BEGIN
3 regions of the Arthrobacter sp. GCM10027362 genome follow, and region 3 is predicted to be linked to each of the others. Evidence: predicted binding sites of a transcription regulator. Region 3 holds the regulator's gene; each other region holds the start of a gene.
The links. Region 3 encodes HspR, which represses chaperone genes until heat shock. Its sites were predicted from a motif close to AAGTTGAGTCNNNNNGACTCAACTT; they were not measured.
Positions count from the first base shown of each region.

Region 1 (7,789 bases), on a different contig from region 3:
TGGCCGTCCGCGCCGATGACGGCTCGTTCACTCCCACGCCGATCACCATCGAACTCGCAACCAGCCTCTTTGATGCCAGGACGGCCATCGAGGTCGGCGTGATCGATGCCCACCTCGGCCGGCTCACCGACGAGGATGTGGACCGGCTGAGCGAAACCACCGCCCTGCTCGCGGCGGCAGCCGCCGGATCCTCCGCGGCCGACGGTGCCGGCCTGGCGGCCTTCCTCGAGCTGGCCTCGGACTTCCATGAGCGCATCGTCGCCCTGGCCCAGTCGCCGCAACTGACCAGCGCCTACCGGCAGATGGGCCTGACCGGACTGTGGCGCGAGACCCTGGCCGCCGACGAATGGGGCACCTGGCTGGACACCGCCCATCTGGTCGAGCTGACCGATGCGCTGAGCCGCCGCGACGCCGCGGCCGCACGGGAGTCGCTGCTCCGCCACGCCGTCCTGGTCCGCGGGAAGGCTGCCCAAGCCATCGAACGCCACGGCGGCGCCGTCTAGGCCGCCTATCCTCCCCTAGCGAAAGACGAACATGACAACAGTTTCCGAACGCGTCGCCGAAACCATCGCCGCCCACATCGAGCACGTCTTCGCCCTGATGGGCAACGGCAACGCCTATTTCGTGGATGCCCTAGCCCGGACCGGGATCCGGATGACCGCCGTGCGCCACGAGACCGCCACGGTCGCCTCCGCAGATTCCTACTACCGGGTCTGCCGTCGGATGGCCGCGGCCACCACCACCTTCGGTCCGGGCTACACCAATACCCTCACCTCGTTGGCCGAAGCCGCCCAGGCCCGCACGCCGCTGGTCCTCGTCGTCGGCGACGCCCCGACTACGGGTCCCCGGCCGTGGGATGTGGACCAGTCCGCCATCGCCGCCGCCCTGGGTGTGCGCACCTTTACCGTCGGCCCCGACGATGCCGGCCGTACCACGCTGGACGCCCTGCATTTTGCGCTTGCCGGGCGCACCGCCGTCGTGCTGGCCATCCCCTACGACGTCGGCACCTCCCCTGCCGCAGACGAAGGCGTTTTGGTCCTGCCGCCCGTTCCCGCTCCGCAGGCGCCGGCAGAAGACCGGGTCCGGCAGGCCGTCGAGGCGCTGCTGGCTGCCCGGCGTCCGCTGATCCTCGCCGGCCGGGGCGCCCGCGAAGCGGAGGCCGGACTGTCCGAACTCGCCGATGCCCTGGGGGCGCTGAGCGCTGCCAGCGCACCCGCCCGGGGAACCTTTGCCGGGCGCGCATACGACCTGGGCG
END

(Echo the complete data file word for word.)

3 regions of the Arthrobacter sp. GCM10027362 genome follow, and region 3 is predicted to be linked to each of the others. Evidence: predicted binding sites of a transcription regulator. Region 3 holds the regulator's gene; each other region holds the start of a gene.
The links. Region 3 encodes HspR, which represses chaperone genes until heat shock. Its sites were predicted from a motif close to AAGTTGAGTCNNNNNGACTCAACTT; they were not measured.
Positions count from the first base shown of each region.

Region 1 (7,789 bases), on a different contig from region 3:
TGGCCGTCCGCGCCGATGACGGCTCGTTCACTCCCACGCCGATCACCATCGAACTCGCAACCAGCCTCTTTGATGCCAGGACGGCCATCGAGGTCGGCGTGATCGATGCCCACCTCGGCCGGCTCACCGACGAGGATGTGGACCGGCTGAGCGAAACCACCGCCCTGCTCGCGGCGGCAGCCGCCGGATCCTCCGCGGCCGACGGTGCCGGCCTGGCGGCCTTCCTCGAGCTGGCCTCGGACTTCCATGAGCGCATCGTCGCCCTGGCCCAGTCGCCGCAACTGACCAGCGCCTACCGGCAGATGGGCCTGACCGGACTGTGGCGCGAGACCCTGGCCGCCGACGAATGGGGCACCTGGCTGGACACCGCCCATCTGGTCGAGCTGACCGATGCGCTGAGCCGCCGCGACGCCGCGGCCGCACGGGAGTCGCTGCTCCGCCACGCCGTCCTGGTCCGCGGGAAGGCTGCCCAAGCCATCGAACGCCACGGCGGCGCCGTCTAGGCCGCCTATCCTCCCCTAGCGAAAGACGAACATGACAACAGTTTCCGAACGCGTCGCCGAAACCATCGCCGCCCACATCGAGCACGTCTTCGCCCTGATGGGCAACGGCAACGCCTATTTCGTGGATGCCCTAGCCCGGACCGGGATCCGGATGACCGCCGTGCGCCACGAGACCGCCACGGTCGCCTCCGCAGATTCCTACTACCGGGTCTGCCGTCGGATGGCCGCGGCCACCACCACCTTCGGTCCGGGCTACACCAATACCCTCACCTCGTTGGCCGAAGCCGCCCAGGCCCGCACGCCGCTGGTCCTCGTCGTCGGCGACGCCCCGACTACGGGTCCCCGGCCGTGGGATGTGGACCAGTCCGCCATCGCCGCCGCCCTGGGTGTGCGCACCTTTACCGTCGGCCCCGACGATGCCGGCCGTACCACGCTGGACGCCCTGCATTTTGCGCTTGCCGGGCGCACCGCCGTCGTGCTGGCCATCCCCTACGACGTCGGCACCTCCCCTGCCGCAGACGAAGGCGTTTTGGTCCTGCCGCCCGTTCCCGCTCCGCAGGCGCCGGCAGAAGACCGGGTCCGGCAGGCCGTCGAGGCGCTGCTGGCTGCCCGGCGTCCGCTGATCCTCGCCGGCCGGGGCGCCCGCGAAGCGGAGGCCGGACTGTCCGAACTCGCCGATGCCCTGGGGGCGCTGAGCGCTGCCAGCGCACCCGCCCGGGGAACCTTTGCCGGGCGCGCATACGACCTGGGCG